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    Assay Variance in a Granular Formulation Can Predict Mixture Homogeneity

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    In granular formulations, the formulator often wishes to spray a small amount of an active ingredient onto a granule. An accurate amount and uniform distribution are the key to product performance in the field. Once product is formulated, the QC lab can provide information on average active ingredient amount. Seldom is there reliable information on active ingredient distribution. Active ingredient distribution can be estimated by observing assay variance. The greater the mixture homogeneity, the less the assay variation and vice versa. Also, the greater the homogeneity of a mixture, the less assay variance is affected by sample size. That is, variation varies inversely with sample size and therefore the number of particles sampled. Or, σ2 = k/N where σ2 is the variance, k is a constant and N is the number of particles sampled. The value of k will vary inversely with mixture homogeneity. In other words, the value of k will approach zero with a completely homogeneous material or a large enough sample. One can determine mixture homogeneity by determining the variance. Using a single sample size and utilizing the binomial theorem σ2 = (A2/pN)(l-p) where A = assay percent active, p = fraction of particles with chemical, and N = number of particles sampled, k from the previous equation is then (A2/p)(l-p). This paper discusses the theory and practicality of this equation.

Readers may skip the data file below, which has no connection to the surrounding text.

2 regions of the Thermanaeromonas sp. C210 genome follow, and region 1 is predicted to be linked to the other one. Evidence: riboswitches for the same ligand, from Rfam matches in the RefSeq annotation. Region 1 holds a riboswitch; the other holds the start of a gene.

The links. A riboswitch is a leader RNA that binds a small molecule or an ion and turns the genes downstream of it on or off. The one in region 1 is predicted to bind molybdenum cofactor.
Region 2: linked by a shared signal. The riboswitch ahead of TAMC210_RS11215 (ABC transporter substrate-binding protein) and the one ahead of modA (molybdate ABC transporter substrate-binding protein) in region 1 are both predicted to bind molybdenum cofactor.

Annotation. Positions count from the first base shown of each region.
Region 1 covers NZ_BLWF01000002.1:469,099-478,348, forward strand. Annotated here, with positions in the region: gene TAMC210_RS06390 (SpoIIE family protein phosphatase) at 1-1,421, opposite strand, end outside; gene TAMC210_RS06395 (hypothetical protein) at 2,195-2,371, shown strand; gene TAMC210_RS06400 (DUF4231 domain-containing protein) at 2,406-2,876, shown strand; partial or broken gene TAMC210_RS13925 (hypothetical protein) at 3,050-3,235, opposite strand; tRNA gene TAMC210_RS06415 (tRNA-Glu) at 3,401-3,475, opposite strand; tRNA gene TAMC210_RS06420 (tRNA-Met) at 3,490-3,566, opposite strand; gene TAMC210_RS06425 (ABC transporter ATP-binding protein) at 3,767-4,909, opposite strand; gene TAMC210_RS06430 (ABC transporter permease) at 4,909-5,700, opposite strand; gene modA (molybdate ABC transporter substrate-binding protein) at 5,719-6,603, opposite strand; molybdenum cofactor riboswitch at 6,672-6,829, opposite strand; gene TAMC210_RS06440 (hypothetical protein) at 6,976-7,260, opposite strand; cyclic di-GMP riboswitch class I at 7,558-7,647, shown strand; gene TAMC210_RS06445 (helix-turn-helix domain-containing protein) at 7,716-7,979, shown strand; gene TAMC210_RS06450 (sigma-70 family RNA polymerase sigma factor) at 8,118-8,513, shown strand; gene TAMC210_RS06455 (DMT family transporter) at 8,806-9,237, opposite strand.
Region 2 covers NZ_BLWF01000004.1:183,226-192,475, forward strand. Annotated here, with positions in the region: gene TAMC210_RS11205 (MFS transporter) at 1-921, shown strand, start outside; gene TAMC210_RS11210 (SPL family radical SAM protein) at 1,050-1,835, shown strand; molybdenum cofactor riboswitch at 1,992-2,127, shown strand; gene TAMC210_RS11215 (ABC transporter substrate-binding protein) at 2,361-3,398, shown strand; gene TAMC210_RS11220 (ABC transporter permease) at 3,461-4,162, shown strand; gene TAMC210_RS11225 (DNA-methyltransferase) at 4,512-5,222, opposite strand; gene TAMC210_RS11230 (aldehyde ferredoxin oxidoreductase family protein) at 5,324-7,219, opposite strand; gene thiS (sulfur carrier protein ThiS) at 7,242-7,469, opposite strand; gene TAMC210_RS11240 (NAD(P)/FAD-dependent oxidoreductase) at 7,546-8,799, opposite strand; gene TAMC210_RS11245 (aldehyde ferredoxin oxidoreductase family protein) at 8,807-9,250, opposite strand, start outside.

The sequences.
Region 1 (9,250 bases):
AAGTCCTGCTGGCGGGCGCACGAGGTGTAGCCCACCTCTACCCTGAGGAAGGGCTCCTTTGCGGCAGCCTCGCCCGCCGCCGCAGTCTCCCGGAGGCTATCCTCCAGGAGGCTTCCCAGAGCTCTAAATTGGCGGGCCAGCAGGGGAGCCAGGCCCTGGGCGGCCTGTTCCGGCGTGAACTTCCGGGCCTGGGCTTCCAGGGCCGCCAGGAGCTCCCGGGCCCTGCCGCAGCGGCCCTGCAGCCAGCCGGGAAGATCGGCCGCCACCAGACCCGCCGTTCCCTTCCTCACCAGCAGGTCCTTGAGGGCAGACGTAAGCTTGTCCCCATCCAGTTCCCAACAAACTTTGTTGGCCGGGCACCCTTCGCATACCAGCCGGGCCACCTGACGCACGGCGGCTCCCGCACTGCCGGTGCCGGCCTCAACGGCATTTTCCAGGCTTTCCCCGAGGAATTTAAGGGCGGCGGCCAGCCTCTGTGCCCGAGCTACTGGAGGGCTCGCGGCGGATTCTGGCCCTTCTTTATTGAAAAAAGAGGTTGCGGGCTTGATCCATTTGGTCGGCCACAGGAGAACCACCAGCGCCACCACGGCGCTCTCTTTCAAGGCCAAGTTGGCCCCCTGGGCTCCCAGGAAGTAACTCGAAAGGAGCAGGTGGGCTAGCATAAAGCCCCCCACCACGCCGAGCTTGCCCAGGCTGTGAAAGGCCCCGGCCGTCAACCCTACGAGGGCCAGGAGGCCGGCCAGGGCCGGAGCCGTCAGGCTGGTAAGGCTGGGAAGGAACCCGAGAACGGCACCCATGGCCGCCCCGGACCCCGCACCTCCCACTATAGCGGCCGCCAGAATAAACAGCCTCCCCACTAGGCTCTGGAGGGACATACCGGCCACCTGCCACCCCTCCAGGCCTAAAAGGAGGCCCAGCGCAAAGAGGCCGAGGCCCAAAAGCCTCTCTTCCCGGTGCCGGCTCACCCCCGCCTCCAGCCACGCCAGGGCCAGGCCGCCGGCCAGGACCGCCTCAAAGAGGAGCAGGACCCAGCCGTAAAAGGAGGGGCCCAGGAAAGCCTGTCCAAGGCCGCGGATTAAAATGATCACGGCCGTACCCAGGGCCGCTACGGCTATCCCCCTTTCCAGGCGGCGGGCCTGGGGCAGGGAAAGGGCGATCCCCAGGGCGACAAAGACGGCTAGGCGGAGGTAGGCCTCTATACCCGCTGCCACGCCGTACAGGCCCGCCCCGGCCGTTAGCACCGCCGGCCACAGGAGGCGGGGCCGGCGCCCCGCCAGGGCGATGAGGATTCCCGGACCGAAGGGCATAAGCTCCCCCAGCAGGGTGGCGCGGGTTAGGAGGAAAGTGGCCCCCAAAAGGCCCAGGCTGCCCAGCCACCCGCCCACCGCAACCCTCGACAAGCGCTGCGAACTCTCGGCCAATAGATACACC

Granule, sampling, variation, pesticide, formulation, probability

    Author Information:

    Goss, GR
    Oil-Dri Corporation, Chicago, IL

    Hendrix, C
    Consultant in Statistical Methods, South Charleston, West Virginia

    Baldwin, HM
    Oil-Dri Corporation, Chicago, IL

    Committee/Subcommittee: E35.22

    DOI: 10.1520/STP10434S